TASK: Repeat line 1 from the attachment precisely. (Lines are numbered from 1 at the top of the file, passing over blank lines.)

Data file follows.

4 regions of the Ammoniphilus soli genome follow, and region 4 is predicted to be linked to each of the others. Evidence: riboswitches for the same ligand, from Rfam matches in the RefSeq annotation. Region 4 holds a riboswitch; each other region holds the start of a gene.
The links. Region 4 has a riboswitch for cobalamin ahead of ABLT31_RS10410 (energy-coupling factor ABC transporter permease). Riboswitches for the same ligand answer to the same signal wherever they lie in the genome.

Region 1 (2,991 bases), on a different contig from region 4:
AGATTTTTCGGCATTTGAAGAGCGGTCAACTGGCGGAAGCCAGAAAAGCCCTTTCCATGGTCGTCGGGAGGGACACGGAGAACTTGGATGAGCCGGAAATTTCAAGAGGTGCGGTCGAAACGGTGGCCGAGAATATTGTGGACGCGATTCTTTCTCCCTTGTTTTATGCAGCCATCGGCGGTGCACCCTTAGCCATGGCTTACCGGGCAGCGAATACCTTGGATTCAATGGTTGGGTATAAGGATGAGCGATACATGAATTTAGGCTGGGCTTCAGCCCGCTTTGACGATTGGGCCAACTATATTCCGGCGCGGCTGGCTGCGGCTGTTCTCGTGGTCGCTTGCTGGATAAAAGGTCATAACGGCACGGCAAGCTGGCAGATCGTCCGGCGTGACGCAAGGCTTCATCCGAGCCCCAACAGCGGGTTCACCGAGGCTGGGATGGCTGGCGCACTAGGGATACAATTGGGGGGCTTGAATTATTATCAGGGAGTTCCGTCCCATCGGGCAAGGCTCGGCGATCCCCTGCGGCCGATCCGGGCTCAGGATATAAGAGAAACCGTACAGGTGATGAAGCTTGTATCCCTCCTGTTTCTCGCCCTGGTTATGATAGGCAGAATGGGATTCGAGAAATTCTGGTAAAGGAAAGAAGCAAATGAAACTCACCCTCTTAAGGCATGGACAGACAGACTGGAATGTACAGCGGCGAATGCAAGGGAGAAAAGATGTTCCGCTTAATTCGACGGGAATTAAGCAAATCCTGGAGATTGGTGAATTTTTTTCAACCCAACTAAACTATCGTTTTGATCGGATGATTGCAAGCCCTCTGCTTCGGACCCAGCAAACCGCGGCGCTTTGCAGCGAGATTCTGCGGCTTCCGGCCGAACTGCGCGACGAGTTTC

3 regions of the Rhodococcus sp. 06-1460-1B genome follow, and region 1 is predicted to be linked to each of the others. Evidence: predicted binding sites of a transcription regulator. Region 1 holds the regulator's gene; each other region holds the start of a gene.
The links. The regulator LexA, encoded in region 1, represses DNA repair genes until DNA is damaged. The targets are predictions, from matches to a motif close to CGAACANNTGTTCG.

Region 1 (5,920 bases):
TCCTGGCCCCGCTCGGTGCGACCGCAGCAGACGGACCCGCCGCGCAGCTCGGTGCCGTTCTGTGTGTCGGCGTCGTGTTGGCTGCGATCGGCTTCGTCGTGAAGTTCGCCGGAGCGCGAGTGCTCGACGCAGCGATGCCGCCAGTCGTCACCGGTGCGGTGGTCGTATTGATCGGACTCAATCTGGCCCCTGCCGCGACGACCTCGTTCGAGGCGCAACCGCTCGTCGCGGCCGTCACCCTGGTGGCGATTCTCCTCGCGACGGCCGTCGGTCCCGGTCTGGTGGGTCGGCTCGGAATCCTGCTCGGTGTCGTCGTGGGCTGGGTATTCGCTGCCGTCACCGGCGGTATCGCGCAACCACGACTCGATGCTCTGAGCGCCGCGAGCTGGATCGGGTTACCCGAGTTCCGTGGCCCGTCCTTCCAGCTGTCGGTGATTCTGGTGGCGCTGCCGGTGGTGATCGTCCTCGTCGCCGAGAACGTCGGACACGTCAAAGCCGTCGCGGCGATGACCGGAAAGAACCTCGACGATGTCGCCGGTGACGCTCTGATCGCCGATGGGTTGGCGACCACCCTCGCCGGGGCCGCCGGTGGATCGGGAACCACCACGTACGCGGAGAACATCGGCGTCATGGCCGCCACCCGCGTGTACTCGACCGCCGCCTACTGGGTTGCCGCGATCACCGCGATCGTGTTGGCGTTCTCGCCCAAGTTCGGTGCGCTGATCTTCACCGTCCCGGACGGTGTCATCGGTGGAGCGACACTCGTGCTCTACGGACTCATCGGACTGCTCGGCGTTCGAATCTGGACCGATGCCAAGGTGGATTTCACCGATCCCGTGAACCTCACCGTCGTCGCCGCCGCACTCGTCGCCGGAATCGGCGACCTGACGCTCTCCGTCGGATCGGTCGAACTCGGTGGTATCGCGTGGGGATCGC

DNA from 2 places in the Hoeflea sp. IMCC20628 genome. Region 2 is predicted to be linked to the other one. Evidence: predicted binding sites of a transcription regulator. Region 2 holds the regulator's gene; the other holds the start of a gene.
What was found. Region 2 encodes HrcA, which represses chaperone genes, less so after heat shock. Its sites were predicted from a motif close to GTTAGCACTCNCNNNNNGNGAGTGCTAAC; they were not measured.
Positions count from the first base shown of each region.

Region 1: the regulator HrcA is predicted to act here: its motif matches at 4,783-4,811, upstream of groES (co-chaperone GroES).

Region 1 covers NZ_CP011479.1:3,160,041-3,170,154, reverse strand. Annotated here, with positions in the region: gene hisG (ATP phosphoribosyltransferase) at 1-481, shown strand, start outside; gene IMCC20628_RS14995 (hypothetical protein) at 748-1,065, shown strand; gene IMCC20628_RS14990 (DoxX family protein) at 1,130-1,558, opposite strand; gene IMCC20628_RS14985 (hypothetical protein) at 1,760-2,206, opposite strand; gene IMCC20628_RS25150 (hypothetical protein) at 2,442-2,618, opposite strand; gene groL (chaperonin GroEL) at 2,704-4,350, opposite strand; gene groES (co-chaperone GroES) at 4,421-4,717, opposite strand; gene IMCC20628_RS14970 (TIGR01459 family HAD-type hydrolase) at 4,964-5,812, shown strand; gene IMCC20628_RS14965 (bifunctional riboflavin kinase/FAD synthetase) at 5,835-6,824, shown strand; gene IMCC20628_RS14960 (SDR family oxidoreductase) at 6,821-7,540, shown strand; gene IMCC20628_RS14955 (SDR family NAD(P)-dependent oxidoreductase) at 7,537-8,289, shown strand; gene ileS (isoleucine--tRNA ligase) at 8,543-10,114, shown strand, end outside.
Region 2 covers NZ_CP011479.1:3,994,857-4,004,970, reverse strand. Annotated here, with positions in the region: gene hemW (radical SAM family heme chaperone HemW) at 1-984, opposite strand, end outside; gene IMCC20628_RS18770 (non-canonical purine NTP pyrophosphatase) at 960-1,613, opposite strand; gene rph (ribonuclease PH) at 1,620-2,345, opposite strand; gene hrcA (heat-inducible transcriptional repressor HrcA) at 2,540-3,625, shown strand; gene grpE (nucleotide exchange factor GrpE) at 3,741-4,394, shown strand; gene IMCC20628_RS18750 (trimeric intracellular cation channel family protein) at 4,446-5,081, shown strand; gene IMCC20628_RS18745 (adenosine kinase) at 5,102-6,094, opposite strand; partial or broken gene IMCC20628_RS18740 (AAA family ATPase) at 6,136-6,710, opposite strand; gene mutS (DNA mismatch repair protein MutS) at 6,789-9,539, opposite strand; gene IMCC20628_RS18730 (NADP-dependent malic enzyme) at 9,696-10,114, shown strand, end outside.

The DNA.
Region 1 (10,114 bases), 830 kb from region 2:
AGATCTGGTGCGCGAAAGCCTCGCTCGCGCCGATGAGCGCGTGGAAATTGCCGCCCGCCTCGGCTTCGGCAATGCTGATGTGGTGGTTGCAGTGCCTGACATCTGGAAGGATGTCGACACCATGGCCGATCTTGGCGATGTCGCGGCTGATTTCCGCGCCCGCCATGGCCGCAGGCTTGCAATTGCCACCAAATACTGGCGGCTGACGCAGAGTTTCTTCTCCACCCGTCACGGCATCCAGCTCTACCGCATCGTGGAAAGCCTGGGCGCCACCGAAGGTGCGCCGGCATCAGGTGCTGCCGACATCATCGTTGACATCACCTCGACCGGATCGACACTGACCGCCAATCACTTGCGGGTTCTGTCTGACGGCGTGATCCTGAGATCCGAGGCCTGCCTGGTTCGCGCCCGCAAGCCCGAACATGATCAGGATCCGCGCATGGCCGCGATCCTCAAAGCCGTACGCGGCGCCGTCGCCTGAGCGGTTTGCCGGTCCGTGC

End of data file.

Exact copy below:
4 regions of the Ammoniphilus soli genome follow, and region 4 is predicted to be linked to each of the others. Evidence: riboswitches for the same ligand, from Rfam matches in the RefSeq annotation. Region 4 holds a riboswitch; each other region holds the start of a gene.